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1 step forward, 2 steps back

While it was refreshing to see Congress pass the recent bipartisan spending bill to keep the government operating for another year, the 1,600-page budget bill contained some surprise provisions that were a gift to big banks and could come back to...

While it was refreshing to see Congress pass the recent bipartisan spending bill to keep the government operating for another year, the 1,600-page budget bill contained some surprise provisions that were a gift to big banks and could come back to haunt the economy.

One of the most controversial measures included in the bill is a provision that rolls back part of the Dodd-Frank Wall Street Reform and Consumer Protection Act.

The new provision, originally written by Citigroup lobbyists, allows entities insured by the Federal Deposit Insurance Corporation to trade complicated financial instruments known as custom swaps, a type of derivative.

In a move to get big banks back into the traditional banking business and away from risky trading that helped crash the economy in 2007-2008, Dodd-Frank forced banks to “push-out” their custom swaps to subsidiaries not insured by the FDIC.

Just four banks, Bank of America, Citigroup, Goldman Sachs and JPMorgan Chase, control more than 90 percent of the banking industry’s swaps market.

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How much did campaign contributions influence the vote in Congress?

A MapLight analysis shows that Political Action Committees set up by Bank of America, Citigroup, Goldman Sachs and JPMorgan Chase (banks representing more than 90 percent of the swaps market) gave on average 2.6 times more money to U.S. House members who voted “yes” ($9,576) than to those who voted “no” ($3,726).

Those same bank PACs gave more than three times more money to Democratic House members who voted “yes” ($10,674) than to those who voted “no” ($3,398).

Those bank PACs gave more than twice as much money to Republican members of Congress who voted “yes” ($9,108) than to those who voted “no” ($4,388).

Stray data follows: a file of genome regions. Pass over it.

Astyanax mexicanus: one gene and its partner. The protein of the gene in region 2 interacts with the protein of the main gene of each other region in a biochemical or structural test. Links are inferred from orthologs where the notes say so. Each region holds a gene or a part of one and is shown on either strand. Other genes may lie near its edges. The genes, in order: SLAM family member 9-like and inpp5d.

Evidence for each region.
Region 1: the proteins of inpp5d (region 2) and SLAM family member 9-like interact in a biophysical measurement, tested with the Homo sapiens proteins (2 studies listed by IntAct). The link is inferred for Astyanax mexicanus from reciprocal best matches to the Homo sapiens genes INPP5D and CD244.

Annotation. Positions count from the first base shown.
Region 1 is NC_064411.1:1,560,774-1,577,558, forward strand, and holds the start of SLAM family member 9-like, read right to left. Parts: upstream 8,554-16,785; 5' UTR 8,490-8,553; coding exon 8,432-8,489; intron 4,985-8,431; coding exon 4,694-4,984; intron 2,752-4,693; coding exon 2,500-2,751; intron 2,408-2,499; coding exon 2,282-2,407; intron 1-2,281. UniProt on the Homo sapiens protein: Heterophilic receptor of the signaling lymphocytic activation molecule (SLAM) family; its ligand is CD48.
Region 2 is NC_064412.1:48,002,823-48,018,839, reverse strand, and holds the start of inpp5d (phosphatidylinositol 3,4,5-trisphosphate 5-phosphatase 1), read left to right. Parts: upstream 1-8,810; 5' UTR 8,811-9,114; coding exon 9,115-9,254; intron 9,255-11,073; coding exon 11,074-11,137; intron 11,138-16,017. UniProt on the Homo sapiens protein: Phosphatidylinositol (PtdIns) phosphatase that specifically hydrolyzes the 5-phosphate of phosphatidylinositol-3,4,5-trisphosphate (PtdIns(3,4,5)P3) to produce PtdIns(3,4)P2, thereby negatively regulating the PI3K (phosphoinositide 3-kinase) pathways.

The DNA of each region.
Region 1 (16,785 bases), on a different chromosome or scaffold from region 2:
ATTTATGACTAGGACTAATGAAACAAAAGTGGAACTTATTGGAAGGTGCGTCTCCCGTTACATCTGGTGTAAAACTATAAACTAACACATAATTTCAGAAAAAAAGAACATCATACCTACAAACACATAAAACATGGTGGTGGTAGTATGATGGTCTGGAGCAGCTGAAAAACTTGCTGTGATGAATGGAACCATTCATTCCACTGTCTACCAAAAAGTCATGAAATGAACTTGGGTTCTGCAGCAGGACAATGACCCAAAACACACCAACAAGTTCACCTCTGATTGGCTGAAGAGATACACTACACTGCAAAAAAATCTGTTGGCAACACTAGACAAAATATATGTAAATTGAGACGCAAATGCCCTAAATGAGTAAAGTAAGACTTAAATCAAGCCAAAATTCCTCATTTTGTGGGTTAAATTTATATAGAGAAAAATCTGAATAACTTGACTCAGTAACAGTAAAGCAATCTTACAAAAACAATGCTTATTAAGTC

In the Senate, the PACs gave, on average, 1.7 times more money to senators who voted “yes” ($6,301) than to those who voted “no” ($3,738).

They gave, on average, 1.8 times more money to Democratic senators who voted “yes” ($5,302) than to those who voted “no” ($2,952).

They gave, on average, 1.6 times more money to Republican Senators who voted “yes” ($7,854) than to those who voted “no” ($4,861).

Since Jan. 1, 2013, the top four banks have spent more than $30 million lobbying Congress and federal agencies.

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Are they just civic minded? Or do they expect to get something in return for their generous contributions?

Also taking a hit in the budget bill are federal agencies tasked with collecting taxes and regulating Wall Street.

Tax collectors will have to get by with a lot less money thanks to a second straight year of cuts to enforcement.

The Internal Revenue Service’s enforcement division budget was cut to under $4.9 billion for 2015, as conservative lawmakers reacted to  what they consider an IRS witch hunt against conservative non-profit groups that work to influence elections.

The IRS will have to enforce U.S. tax law in the coming year with roughly half a billion fewer dollars than it had two years ago.

And the budget also starves the Commodity Futures Trading Commission, preventing the agency from staffing up in the coming year to keep up with its growing role in regulating the financial industry.

Don’t look now, but the country just moved a little closer to the next Great Recession.

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